How Inclusive Is VET In Switzerland?
Goal 4 of the Agenda 2030 for Sustainable Development of the United Nations of September 2015 is to “ensure inclusive and equitable quality of education and promote lifelong learning opportunities for all” (General Assembly of the United Nations, 2015, p. 17). This not only includes completion of free, equitable and quality compulsory education for all children and youths but also access for all women and men to affordable and quality technical vocational and tertiary education as well as a rise in people with relevant skills for employment. Regarding disadvantaged people Goal 4.5 of the Agenda specifies that by 2030 all gender disparities in education have to be eliminated and equal access to all levels of education and vocational training for the “vulnerable”, including people with disabilities, indigenous peoples and children in vulnerable situations, has to be established (General Assembly of the United Nations, 2015, p. 17).
Switzerland with its highly selective school system has yet to rise to this challenge. Research shows that people with (learning) disabilities and youths with social and cultural disadvantages struggle with equal access to upper secondary education (Becker, 2010; Hollenweger, Hasemann, & Hübner, 2007; Hupka-Brunner, Gaupp, Geier, Lex, & Stalder, 2011; Imdorf, 2011).
In the last decade inclusion in Swiss compulsory education has been promoted and gradually established. Compared to Germany, where inclusion in vocational education and training has exceedingly been discussed (Bylinski & Rützel, 2016; Bylinski & Vollmer, 2015; Euler & Severing, 2014), this discussion in Switzerland is yet predominantly limited to initial vocational training for young people with disability in sheltered institutions (Aeschbach, 2008; Sempert & Kammermann, 2011).
Initial VET in Switzerland offers two types of apprenticeships: three- to four-year apprenticeships with Federal VET Diploma (EFZ, Eidgenössisches Fähigkeitszeugnis) for the higher achieving youth and two-year apprenticeships with Federal VET Certificate (EBA, Eidgenössisches Berufsattest) for the lower achieving youth with a mainly practical disposition. With an emphasis on comprehension of the specific needs of learners (Swiss Confederation, 2002, Art. 17) the latter pursues inclusive goals. Also, permeability between the two-year and the three- or four-year programmes is ensured within occupational groups by ordinances that are individually set up for every occupation and standardised at national level.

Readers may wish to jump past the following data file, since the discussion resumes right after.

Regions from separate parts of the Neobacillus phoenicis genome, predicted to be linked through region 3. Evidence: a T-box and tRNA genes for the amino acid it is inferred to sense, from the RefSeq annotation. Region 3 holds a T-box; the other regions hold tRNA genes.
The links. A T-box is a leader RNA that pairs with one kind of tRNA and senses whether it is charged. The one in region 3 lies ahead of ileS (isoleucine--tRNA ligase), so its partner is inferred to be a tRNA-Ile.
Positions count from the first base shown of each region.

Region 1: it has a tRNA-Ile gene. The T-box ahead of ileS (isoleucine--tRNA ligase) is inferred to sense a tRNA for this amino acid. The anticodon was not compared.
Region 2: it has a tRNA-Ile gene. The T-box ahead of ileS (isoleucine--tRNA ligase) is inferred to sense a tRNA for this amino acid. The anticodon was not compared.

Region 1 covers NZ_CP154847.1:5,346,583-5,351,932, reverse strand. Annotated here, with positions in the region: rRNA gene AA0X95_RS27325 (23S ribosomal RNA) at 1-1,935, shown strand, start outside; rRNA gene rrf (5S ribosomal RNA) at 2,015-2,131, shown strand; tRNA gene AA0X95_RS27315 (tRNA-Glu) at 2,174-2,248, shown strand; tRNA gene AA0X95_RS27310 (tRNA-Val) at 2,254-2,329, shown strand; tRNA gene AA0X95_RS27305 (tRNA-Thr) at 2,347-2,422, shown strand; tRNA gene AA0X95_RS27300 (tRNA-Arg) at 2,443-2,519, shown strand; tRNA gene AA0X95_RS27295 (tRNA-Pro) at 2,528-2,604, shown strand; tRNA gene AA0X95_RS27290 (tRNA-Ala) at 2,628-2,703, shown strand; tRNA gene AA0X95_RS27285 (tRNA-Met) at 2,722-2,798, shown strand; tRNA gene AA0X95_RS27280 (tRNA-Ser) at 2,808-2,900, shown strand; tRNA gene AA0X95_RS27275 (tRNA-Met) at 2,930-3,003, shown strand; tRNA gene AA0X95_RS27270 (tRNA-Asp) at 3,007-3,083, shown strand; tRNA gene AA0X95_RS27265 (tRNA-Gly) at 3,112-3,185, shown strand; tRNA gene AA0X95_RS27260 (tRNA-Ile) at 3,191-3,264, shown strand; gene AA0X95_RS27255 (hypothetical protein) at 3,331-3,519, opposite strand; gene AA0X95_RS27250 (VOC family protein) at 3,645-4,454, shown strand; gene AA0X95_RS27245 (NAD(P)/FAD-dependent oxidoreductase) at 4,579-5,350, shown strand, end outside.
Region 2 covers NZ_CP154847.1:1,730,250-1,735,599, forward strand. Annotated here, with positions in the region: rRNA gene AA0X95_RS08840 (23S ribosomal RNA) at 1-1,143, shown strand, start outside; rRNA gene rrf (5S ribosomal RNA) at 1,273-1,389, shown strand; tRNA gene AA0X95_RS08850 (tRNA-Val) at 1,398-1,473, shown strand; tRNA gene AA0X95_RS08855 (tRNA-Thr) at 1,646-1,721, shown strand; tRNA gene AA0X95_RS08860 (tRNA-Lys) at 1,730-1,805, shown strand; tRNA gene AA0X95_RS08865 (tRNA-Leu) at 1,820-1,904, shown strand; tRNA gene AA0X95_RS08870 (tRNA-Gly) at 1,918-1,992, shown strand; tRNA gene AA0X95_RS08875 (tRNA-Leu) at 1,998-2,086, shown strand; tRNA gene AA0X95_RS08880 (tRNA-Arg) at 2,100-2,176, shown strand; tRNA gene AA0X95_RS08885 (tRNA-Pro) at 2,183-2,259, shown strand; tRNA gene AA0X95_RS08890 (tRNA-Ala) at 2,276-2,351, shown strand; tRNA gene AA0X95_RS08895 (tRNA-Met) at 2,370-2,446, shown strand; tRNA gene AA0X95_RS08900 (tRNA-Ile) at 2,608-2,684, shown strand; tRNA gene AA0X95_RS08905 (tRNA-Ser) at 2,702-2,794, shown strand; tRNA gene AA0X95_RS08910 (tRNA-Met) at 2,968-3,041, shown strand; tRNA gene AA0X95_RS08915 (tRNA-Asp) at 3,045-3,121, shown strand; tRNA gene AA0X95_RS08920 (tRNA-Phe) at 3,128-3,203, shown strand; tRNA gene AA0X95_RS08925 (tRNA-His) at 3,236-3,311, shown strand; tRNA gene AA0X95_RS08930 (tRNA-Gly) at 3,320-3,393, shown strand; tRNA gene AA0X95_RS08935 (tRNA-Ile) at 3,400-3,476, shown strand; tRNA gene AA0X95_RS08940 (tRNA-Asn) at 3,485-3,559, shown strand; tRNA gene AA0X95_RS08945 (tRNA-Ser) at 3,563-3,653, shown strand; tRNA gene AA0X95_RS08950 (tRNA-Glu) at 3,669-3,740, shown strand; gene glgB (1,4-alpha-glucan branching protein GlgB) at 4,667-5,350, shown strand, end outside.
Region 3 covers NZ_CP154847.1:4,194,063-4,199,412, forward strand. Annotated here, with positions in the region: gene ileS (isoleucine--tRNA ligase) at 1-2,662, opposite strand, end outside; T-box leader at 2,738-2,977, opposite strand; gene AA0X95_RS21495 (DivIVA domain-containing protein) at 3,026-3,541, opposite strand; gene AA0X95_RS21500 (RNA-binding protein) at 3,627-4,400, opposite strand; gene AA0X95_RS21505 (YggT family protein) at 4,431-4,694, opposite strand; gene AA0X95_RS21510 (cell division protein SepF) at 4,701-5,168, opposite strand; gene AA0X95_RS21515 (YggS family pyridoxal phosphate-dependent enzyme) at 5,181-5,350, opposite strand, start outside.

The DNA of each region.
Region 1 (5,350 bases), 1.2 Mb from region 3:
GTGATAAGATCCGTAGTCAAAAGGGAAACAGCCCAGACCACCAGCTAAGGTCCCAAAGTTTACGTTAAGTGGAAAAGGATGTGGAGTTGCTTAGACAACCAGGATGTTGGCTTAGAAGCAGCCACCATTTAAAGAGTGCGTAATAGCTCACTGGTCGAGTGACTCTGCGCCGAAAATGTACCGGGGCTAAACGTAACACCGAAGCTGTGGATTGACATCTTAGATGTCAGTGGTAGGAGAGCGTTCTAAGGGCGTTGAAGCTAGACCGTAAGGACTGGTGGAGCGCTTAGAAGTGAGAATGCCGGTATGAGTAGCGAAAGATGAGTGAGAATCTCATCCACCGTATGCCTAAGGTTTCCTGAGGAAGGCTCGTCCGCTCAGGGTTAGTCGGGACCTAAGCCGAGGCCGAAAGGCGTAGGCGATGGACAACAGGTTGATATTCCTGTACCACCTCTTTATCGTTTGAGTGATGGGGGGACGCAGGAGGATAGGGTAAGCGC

In our paper, we will evaluate and discuss the potential for inclusion of the Swiss Basic Vocational Education and Training, more specifically of the two-year VET programme with Federal VET Certificate. We will address the following issues:
1) Which is the inclusion potential in the transition process from compulsory
to upper secondary education?
2) How can inclusion be ensured during the two year VET programme?
3) What are mid- to long term occupational inclusion prospects for people
with a VET Certificate?
Data and measures
A document analysis of the Vocational and Professional Education and Training Act) (Swiss Confederation, 2002) and the Vocational and Professional Education and Training Ordinance (Swiss Confederation, 2003) forms the first part of our approach. Additional respective Federal ordinances and guidelines are also taken into account.
The second part of our approach consists of a meta-analysis of four representative studies on the two-year VET programmes:
1) A cross-sectional evaluation of the VET-Certificate programme five
years after its introduction (Stern, Marti, von Stokar, & Ehrler, 2010)
2) A cross-sectional evaluation of the VET-Certificate programme ten
years after its introduction (econcept AG & LINK Institut, 2016)
3) The Basic VET Certificate-Career Study – a longitudinal study
following the pathways of apprentices who graduated from the first
two-year apprenticeships with Federal VET Certificate in the retail
sales and hospitality sector in 2007(Kammermann, Balzer, & Hättich,
4) An analysis of statistical data compiled by the Federal Statistical
Office on two-year apprenticeship termination and subsequent
resumption and completion of training (Schmid, Neumann, & Kriesi,
The analyses are based on an inclusive oriented perspective addressing the above described core issues.
In Switzerland different measures to facilitate and support the transition of academically low-achieving and disadvantaged youth from compulsory to upper secondary education are provided. Their positive impact can be confirmed. However, there is still a lack of representative statistical data on the transition of young people with special needs.
Regulations to support apprentices in two-year programmes are implemented and different measures are offered. The majority of the apprentices are satisfied with their training and successfully complete the final exams. However, approximately twelve percent terminate their training without re-entry.
A mid- to longterm inclusion in labour market and continuing education is accomplished for the majority of professionals with a VET Certificate. However, people with a special needs background are at a higher risk of longer unemployment and nonlinear careers.
Our findings show that an overall evaluation of the inclusion potential of VET is not yet approvable, essentially due to the lack of statistical and in depth evidence on students/learners with special needs. We emphasise that inclusion in a selective educational system remains an ongoing challenge.
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